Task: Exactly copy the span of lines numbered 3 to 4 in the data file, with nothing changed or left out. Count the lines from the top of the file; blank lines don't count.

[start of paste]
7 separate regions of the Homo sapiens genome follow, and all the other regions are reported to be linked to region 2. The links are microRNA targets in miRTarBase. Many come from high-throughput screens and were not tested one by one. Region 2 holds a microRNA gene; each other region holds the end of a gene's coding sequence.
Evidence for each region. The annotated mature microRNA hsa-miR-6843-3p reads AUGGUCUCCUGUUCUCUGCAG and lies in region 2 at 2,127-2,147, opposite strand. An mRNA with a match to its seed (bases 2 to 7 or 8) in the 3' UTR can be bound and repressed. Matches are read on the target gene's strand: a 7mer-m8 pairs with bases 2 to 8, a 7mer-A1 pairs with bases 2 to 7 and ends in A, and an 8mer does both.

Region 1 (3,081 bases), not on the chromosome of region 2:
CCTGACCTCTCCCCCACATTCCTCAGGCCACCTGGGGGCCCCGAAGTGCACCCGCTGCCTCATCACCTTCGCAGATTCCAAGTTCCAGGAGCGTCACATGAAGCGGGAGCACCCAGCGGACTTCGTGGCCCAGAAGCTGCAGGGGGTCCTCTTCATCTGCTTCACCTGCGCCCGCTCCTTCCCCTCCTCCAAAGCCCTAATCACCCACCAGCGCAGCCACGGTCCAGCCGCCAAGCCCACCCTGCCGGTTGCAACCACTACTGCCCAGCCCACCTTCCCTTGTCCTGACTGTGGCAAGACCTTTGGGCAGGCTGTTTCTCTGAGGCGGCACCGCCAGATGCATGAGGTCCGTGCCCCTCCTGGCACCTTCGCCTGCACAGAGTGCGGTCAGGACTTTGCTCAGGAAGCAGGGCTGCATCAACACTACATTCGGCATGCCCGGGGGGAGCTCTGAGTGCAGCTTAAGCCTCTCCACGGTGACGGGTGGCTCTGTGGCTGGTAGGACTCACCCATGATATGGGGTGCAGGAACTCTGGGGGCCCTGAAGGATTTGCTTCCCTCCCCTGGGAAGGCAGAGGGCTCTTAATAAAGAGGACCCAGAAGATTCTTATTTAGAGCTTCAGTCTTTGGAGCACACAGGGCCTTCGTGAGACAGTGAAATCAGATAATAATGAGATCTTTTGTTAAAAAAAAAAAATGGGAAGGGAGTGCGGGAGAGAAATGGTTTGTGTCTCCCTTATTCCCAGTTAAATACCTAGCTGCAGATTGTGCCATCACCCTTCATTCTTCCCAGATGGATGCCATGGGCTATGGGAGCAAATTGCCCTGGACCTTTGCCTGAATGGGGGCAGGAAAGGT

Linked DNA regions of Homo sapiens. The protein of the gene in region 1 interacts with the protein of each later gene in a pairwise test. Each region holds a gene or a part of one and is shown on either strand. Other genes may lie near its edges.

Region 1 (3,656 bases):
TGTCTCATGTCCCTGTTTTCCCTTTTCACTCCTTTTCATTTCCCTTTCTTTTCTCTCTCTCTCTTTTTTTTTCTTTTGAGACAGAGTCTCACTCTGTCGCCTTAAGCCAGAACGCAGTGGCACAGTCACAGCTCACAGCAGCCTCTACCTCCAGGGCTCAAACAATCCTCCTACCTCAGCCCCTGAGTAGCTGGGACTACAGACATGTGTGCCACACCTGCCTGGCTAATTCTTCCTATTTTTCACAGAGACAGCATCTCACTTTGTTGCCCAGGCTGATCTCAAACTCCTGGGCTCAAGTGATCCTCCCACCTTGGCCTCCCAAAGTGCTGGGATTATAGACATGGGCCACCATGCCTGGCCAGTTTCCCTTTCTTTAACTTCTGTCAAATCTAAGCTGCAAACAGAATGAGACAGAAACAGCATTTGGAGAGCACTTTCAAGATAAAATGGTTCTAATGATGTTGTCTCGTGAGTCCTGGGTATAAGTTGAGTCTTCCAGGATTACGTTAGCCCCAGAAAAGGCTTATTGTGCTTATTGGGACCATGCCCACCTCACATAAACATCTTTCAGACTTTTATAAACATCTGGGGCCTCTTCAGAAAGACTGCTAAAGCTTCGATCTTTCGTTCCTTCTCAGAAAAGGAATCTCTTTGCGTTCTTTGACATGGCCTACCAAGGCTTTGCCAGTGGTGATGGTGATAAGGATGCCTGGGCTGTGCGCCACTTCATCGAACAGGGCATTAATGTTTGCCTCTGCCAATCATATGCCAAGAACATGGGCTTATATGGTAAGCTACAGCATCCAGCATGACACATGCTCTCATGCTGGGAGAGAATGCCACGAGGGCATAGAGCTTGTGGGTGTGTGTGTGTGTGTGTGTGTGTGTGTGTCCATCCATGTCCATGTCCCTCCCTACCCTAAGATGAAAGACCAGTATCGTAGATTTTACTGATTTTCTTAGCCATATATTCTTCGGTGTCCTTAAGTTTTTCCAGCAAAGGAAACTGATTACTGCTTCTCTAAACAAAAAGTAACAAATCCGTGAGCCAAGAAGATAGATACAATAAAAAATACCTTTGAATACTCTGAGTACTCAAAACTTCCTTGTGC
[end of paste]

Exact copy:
Region 1 (3,081 bases), not on the chromosome of region 2:
CCTGACCTCTCCCCCACATTCCTCAGGCCACCTGGGGGCCCCGAAGTGCACCCGCTGCCTCATCACCTTCGCAGATTCCAAGTTCCAGGAGCGTCACATGAAGCGGGAGCACCCAGCGGACTTCGTGGCCCAGAAGCTGCAGGGGGTCCTCTTCATCTGCTTCACCTGCGCCCGCTCCTTCCCCTCCTCCAAAGCCCTAATCACCCACCAGCGCAGCCACGGTCCAGCCGCCAAGCCCACCCTGCCGGTTGCAACCACTACTGCCCAGCCCACCTTCCCTTGTCCTGACTGTGGCAAGACCTTTGGGCAGGCTGTTTCTCTGAGGCGGCACCGCCAGATGCATGAGGTCCGTGCCCCTCCTGGCACCTTCGCCTGCACAGAGTGCGGTCAGGACTTTGCTCAGGAAGCAGGGCTGCATCAACACTACATTCGGCATGCCCGGGGGGAGCTCTGAGTGCAGCTTAAGCCTCTCCACGGTGACGGGTGGCTCTGTGGCTGGTAGGACTCACCCATGATATGGGGTGCAGGAACTCTGGGGGCCCTGAAGGATTTGCTTCCCTCCCCTGGGAAGGCAGAGGGCTCTTAATAAAGAGGACCCAGAAGATTCTTATTTAGAGCTTCAGTCTTTGGAGCACACAGGGCCTTCGTGAGACAGTGAAATCAGATAATAATGAGATCTTTTGTTAAAAAAAAAAAATGGGAAGGGAGTGCGGGAGAGAAATGGTTTGTGTCTCCCTTATTCCCAGTTAAATACCTAGCTGCAGATTGTGCCATCACCCTTCATTCTTCCCAGATGGATGCCATGGGCTATGGGAGCAAATTGCCCTGGACCTTTGCCTGAATGGGGGCAGGAAAGGT